Vernier Caliper Least Count

The vernier caliper least count is the smallest measurement that can be recorded with a vernier caliper. A vernier caliper is a device used for precisely measuring linear dimensions, i.e. a straight line between two points. It is commonly used for measuring smaller objects where accurate measurements are required. A typical use of a vernier caliper is to measure the diameter of a sphere as the jaws of the device can be locked onto each side of the sphere. It is an extremely useful and versatile tool.


What is Vernier Least Count?

The smallest measurement that can be recorded with a vernier caliper is referred to as the least count, also known as the vernier constant. A vernier caliper can measure diameter, radius, length, etc. to 1/10mm (0.1mm or 0.01cm), which is the least count. This is typically used by professionals like lathe mechanics to manufacture certain parts. Vernier Calipers feature two scales, the vernier scale and main scale. The main scale is measured along the main component of the calipers and is divided into centimeters, while the Vernier scale travels over the main scale and is divided up gradually (which is less than millimeters).

How Do You Calculate the Least Count?

A Vernier caliper’s least count is calculated by dividing the very smallest measurement on the main scale by the total divisions of the Vernier Scale. There is also a formula that can be used to calculate the least count on the calipers. It is simply the Vernier caliper’s least count = Main scale’s smallest reading / Number of divisions on the Vernier scale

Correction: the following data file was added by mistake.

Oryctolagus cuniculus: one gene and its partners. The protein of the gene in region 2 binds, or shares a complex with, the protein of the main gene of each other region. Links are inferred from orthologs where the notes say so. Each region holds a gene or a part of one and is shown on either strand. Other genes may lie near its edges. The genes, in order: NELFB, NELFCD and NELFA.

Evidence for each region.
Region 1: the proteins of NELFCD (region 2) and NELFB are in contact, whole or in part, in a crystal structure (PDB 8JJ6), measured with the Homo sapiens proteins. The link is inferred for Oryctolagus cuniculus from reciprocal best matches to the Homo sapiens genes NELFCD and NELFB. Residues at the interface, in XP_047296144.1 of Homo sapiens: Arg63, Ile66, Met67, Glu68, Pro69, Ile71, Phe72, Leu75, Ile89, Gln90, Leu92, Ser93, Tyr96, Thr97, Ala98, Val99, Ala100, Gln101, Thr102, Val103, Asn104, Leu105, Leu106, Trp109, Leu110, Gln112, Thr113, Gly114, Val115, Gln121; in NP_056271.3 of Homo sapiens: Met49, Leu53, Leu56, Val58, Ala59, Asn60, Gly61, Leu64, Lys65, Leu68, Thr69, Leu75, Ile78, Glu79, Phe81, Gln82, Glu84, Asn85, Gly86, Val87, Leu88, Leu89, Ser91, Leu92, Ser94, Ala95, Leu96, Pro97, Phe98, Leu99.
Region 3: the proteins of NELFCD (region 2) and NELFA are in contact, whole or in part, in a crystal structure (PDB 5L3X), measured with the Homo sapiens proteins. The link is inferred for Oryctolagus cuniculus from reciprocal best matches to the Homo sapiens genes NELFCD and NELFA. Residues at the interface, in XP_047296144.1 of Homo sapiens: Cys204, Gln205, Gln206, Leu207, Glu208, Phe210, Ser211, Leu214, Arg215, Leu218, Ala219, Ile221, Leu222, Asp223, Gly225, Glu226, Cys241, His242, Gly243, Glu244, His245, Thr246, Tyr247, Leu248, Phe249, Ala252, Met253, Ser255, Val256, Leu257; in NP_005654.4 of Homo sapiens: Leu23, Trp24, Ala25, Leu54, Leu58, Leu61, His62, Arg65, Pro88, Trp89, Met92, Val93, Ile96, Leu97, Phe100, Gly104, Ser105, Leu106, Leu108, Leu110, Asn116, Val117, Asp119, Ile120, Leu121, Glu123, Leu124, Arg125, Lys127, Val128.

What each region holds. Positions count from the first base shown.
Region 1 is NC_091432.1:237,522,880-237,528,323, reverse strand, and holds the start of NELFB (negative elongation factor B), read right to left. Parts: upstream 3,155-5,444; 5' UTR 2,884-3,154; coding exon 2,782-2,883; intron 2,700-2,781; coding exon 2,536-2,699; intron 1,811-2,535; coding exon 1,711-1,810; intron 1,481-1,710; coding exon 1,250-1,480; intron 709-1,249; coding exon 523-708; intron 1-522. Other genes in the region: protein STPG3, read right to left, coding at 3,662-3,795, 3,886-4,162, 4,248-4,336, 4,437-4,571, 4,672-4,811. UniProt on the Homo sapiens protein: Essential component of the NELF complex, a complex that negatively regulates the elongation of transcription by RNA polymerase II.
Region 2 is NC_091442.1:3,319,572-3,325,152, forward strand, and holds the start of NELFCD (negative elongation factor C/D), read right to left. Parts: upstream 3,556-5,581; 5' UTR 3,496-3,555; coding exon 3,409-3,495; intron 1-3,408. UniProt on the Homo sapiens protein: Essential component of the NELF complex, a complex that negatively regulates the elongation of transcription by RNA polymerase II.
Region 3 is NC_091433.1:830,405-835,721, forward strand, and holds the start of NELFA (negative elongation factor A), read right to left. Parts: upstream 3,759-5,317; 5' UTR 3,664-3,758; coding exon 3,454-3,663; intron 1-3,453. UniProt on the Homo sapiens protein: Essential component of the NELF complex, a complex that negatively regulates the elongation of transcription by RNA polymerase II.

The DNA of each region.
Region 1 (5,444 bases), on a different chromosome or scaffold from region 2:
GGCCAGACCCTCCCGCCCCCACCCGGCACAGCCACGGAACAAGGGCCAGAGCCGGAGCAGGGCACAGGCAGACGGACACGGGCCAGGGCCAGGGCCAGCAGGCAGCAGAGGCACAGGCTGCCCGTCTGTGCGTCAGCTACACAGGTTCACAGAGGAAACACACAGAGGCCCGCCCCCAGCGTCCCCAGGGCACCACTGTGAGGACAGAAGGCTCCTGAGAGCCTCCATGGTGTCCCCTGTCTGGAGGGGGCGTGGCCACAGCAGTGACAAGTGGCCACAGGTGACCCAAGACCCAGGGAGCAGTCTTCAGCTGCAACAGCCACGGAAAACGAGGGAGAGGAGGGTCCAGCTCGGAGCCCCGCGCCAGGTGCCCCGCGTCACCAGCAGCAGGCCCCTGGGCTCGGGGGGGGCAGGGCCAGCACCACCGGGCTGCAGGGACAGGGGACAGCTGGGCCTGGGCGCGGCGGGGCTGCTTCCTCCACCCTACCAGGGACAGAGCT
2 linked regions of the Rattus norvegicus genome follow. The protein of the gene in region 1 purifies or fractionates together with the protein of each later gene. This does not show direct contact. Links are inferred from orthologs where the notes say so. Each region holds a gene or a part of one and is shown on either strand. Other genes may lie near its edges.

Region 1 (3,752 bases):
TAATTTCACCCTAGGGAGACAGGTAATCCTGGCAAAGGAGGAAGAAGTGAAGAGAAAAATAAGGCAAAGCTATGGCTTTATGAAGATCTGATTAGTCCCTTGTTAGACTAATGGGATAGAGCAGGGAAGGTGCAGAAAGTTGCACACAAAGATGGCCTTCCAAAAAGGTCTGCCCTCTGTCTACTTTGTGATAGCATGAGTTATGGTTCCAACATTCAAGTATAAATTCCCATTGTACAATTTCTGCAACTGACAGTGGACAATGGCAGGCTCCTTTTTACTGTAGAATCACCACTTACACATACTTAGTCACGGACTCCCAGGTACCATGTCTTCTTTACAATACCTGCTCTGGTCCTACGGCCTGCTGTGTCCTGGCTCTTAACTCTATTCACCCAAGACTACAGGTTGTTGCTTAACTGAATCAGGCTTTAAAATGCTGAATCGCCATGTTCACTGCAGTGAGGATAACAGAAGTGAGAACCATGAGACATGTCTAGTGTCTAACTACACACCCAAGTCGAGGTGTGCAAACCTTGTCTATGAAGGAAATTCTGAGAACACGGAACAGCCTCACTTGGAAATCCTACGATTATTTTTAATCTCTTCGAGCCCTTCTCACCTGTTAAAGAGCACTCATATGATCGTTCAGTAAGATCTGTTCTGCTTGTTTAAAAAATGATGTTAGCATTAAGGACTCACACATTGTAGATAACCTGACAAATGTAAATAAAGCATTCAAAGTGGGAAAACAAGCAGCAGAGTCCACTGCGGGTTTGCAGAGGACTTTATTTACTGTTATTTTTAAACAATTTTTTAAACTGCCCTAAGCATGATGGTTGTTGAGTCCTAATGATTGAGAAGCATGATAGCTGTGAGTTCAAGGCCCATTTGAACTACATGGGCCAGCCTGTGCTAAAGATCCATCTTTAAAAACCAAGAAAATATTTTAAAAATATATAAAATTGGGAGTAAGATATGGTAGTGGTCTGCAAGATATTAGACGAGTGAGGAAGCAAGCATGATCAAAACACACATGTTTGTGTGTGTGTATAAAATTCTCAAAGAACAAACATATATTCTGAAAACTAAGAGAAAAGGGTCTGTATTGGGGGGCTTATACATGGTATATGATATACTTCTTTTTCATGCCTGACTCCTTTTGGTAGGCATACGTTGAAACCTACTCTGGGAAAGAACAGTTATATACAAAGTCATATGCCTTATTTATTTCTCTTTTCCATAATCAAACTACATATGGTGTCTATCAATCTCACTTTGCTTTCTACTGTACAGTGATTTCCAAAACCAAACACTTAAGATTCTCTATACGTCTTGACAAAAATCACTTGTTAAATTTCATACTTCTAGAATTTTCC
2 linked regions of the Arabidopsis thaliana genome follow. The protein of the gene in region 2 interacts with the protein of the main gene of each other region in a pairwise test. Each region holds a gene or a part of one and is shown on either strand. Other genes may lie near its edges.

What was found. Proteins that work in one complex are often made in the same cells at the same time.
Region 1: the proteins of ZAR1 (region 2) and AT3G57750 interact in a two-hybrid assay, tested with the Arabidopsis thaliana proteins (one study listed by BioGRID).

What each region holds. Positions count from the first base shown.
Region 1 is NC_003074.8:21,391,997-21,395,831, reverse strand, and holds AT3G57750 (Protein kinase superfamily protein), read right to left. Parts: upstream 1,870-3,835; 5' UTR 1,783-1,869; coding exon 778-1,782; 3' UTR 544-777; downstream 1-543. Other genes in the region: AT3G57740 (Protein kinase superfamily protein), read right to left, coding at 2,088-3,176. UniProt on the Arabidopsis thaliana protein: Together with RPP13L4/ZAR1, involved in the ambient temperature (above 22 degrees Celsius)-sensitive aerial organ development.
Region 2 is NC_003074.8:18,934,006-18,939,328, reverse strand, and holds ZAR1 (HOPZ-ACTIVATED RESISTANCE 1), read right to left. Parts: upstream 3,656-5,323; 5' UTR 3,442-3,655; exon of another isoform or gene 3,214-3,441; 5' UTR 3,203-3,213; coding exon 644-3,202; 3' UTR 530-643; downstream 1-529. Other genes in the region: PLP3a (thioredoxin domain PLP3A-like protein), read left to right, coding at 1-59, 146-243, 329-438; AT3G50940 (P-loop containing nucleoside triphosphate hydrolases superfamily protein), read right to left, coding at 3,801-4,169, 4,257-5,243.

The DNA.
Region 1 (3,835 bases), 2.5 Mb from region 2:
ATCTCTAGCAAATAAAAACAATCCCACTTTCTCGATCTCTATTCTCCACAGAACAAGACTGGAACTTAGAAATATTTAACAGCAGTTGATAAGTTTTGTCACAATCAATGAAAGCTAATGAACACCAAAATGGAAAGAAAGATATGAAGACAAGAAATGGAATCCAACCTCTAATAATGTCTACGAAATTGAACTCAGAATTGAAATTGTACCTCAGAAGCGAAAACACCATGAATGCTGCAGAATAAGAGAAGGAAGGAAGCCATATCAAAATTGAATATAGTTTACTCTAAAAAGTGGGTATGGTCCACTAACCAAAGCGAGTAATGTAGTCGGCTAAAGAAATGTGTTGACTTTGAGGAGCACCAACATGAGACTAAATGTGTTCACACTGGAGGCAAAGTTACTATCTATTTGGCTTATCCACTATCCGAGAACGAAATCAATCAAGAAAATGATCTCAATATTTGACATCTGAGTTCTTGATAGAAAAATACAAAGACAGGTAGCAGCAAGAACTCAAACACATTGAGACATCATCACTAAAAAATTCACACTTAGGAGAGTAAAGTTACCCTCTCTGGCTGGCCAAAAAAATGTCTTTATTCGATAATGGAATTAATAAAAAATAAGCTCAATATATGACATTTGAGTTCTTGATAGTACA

Zero Error

When a Vernier caliper is fully closed, the zero marker on the Vernier scale must exactly match up with the main scale. If this is not the case, then the Vernier caliper is said to have an error referred to as zero error. This can either be a positive or negative error.

Positive Zero Error

Positive zero error is when the zero on the Vernier scale is too far right on the main scale. As this is a positive error, the resulting zero correction is negative.

Negative Zero Error

Similar to positive zero error, there will be negative zero error if the zero marker on the Vernier scale is too far left on the main scale. Again, since the error is negative, the resulting zero correction is positive.

How To Read a Vernier Caliper

There are a few general steps that can be adhered to to ensure that a Vernier caliper is used correctly:

  • Make sure to calculate/find the least count
  • Close the Vernier caliper completely to analyse if there is any zero error
  • Use the formula for the zero error if needed
  • Hold the object in question between the jaws of the Vernier caliper
  • Tighten the jaws around the object gently
  • The main scale will be on the left of, or coinciding with the Vernier scale zero
  • Measure the main scale reading
  • Use X = ( n x LC) to find the Vernier scale reading

X = Fraction of main scale reading

n = Vernier division where it coincides with main scale

LC = Least count



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